Using ‘with’ at the start of a sentence has traditionally been regarded as ‘weak’ writing. Writers also need to be wary about joining sentences by using ‘with’, as:
‘With is not a conjunction’.
That bold statement is a section heading in the Australian Government Style Manual.
However, many people do use ‘with’ in this way, so I’ve been getting on top of the subject.
What is a conjunction?
And, but and so are all conjunctions. They link two parts of a sentence together, generally after a comma.
✅ Jamie travelled to the UK last year, 𝗯𝘂𝘁 he has been unable to get home again.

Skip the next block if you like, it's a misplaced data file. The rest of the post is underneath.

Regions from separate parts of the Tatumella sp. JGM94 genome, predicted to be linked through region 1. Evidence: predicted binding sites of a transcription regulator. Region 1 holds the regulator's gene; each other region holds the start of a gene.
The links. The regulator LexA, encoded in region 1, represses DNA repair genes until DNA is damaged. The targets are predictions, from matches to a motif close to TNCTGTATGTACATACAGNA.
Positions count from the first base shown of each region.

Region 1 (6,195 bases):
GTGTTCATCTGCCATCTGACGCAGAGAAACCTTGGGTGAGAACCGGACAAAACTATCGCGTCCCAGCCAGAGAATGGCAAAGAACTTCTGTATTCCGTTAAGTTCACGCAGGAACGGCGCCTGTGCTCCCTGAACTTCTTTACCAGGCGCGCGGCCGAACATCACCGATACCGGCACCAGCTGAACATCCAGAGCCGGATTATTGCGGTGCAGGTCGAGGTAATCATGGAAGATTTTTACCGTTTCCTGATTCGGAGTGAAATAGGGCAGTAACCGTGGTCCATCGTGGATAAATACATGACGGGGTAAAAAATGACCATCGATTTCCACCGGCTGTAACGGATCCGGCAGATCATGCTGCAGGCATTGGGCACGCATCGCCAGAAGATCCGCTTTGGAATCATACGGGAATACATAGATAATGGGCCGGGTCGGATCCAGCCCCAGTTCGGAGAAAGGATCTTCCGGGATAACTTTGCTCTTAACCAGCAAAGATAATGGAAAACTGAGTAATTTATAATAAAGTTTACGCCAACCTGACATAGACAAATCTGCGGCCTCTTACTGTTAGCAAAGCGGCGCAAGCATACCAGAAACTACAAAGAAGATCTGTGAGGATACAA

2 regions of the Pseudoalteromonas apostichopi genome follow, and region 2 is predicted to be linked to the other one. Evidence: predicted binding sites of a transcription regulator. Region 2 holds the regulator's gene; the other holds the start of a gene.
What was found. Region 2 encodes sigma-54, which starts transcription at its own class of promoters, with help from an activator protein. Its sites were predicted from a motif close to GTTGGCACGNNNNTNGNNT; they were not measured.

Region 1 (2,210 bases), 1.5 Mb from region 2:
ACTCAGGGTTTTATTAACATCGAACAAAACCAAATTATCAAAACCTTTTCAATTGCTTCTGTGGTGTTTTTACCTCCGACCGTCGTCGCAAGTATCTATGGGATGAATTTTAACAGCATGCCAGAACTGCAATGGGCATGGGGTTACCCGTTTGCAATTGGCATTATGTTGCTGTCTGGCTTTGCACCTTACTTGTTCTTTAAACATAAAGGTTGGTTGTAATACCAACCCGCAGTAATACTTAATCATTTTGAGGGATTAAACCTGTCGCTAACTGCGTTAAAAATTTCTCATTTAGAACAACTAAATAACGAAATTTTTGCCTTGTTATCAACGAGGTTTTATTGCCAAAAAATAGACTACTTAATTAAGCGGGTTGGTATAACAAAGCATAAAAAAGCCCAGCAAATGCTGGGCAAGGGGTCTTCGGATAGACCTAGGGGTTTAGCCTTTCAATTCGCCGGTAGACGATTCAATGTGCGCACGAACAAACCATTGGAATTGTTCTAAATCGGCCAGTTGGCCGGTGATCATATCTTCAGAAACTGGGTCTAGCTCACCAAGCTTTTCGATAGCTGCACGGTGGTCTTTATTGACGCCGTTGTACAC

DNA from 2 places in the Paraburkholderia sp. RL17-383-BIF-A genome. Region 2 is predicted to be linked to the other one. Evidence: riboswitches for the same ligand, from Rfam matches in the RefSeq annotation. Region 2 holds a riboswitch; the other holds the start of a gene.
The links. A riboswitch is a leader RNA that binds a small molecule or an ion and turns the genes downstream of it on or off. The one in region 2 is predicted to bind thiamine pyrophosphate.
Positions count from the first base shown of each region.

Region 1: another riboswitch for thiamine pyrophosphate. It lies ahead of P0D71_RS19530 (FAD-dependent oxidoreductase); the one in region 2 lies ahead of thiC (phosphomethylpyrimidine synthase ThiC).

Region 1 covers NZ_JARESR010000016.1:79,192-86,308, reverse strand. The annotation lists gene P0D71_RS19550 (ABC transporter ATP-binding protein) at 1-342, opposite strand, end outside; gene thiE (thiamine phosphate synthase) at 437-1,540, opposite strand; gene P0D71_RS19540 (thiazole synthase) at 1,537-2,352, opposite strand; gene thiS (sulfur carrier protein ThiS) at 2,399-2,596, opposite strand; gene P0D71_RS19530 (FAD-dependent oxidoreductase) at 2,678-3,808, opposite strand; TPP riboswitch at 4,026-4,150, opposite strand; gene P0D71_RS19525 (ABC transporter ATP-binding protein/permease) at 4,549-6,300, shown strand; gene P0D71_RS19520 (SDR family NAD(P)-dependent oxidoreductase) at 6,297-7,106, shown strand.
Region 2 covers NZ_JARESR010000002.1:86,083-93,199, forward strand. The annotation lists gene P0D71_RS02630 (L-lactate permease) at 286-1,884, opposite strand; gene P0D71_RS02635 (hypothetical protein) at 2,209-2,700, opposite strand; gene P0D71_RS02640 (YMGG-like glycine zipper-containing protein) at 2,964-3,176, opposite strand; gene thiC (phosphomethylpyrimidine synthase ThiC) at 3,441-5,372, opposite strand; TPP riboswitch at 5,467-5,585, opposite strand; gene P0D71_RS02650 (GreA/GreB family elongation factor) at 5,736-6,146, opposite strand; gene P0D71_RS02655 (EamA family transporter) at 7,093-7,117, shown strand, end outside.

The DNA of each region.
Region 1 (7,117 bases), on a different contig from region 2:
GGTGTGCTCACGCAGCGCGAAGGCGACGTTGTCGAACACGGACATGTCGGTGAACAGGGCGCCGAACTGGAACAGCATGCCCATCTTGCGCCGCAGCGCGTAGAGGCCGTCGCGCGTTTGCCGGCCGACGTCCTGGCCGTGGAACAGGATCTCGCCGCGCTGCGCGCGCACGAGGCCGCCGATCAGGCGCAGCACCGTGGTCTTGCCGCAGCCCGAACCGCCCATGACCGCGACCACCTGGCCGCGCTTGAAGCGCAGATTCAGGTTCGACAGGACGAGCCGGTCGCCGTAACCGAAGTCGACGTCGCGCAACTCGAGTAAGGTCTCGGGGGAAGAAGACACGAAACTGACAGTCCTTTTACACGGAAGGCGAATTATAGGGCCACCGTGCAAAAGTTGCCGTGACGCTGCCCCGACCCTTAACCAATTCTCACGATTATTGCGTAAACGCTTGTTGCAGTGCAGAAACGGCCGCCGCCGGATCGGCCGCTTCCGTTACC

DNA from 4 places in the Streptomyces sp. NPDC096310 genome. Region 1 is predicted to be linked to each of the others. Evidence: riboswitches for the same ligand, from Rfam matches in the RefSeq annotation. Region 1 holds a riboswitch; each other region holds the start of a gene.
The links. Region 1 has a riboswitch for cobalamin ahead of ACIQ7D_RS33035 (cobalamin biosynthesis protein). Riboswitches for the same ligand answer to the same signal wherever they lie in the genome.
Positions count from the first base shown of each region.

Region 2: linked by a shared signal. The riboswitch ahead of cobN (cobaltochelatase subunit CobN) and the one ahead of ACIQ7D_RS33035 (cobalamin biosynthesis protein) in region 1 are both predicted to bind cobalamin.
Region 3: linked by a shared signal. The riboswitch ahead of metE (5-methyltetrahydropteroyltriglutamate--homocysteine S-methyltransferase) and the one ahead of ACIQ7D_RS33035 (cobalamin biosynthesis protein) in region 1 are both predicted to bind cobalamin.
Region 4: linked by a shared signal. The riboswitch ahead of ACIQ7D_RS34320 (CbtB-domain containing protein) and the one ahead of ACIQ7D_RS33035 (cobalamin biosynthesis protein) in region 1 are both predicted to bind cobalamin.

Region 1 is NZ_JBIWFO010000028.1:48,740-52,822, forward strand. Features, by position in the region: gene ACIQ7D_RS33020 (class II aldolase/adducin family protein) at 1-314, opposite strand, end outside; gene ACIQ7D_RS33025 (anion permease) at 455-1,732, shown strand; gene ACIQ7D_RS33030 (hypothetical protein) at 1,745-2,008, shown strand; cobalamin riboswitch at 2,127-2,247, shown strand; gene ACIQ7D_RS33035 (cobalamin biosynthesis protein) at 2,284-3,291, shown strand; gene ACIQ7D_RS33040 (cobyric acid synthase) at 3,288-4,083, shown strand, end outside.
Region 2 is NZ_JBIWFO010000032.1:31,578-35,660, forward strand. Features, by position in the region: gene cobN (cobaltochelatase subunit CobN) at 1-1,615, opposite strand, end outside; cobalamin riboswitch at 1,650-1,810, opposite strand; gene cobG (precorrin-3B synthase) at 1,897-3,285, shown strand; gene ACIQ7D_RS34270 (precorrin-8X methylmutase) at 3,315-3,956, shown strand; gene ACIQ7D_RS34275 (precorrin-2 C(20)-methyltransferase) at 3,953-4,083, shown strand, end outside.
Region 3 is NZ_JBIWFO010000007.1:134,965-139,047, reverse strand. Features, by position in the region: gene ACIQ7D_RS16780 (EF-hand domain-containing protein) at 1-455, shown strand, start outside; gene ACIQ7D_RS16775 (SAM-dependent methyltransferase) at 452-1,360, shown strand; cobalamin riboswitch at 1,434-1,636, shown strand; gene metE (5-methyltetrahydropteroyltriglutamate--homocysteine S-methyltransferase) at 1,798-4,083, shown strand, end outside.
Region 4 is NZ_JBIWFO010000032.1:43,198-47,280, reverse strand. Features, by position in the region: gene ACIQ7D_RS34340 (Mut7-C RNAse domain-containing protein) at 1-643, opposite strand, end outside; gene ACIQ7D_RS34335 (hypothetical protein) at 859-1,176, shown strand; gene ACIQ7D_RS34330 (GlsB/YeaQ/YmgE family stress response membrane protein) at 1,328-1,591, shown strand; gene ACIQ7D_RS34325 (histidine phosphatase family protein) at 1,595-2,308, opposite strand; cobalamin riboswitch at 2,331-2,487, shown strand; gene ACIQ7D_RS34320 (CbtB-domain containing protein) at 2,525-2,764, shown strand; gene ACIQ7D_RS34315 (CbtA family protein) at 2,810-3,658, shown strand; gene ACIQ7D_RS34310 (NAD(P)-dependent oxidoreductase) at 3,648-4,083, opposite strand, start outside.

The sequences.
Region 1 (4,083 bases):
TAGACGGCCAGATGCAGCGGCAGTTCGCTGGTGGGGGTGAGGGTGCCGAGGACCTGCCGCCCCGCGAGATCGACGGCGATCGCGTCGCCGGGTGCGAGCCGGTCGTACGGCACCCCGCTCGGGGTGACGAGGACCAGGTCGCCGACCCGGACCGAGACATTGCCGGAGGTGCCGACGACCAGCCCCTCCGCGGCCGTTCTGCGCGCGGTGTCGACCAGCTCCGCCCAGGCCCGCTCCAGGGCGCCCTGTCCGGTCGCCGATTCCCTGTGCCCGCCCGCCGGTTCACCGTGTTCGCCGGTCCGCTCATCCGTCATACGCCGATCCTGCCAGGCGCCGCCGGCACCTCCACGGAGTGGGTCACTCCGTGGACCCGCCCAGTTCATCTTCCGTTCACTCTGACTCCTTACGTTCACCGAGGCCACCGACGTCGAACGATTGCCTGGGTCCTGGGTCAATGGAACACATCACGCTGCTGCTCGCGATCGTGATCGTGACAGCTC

✅ Sally had a slight fever, 𝘀𝗼 she stayed away from the office.
But not like this…
❌ Asha came top in her year, 𝘄𝗶𝘁𝗵 straight-A grades in every subject.
What to do?
There are a gazillion good and proper uses of ‘with’ (✅ I am coming with you to town), but a conjunction is not one of them.
Instead, reword or split the sentence:
❌ Fire seasons have been more severe, 𝘄𝗶𝘁𝗵 the 2019–20 summer the worst in Australia’s history.
❌ 𝗪𝗶𝘁𝗵 fire seasons more severe, the 2019–20 summer was the worst in Australia’s history.
✅ Fire seasons have been more severe. The 2019–20 summer was the worst in Australia’s history.
Get in touch if you’d like help making your writing clearer or more grammatically accurate.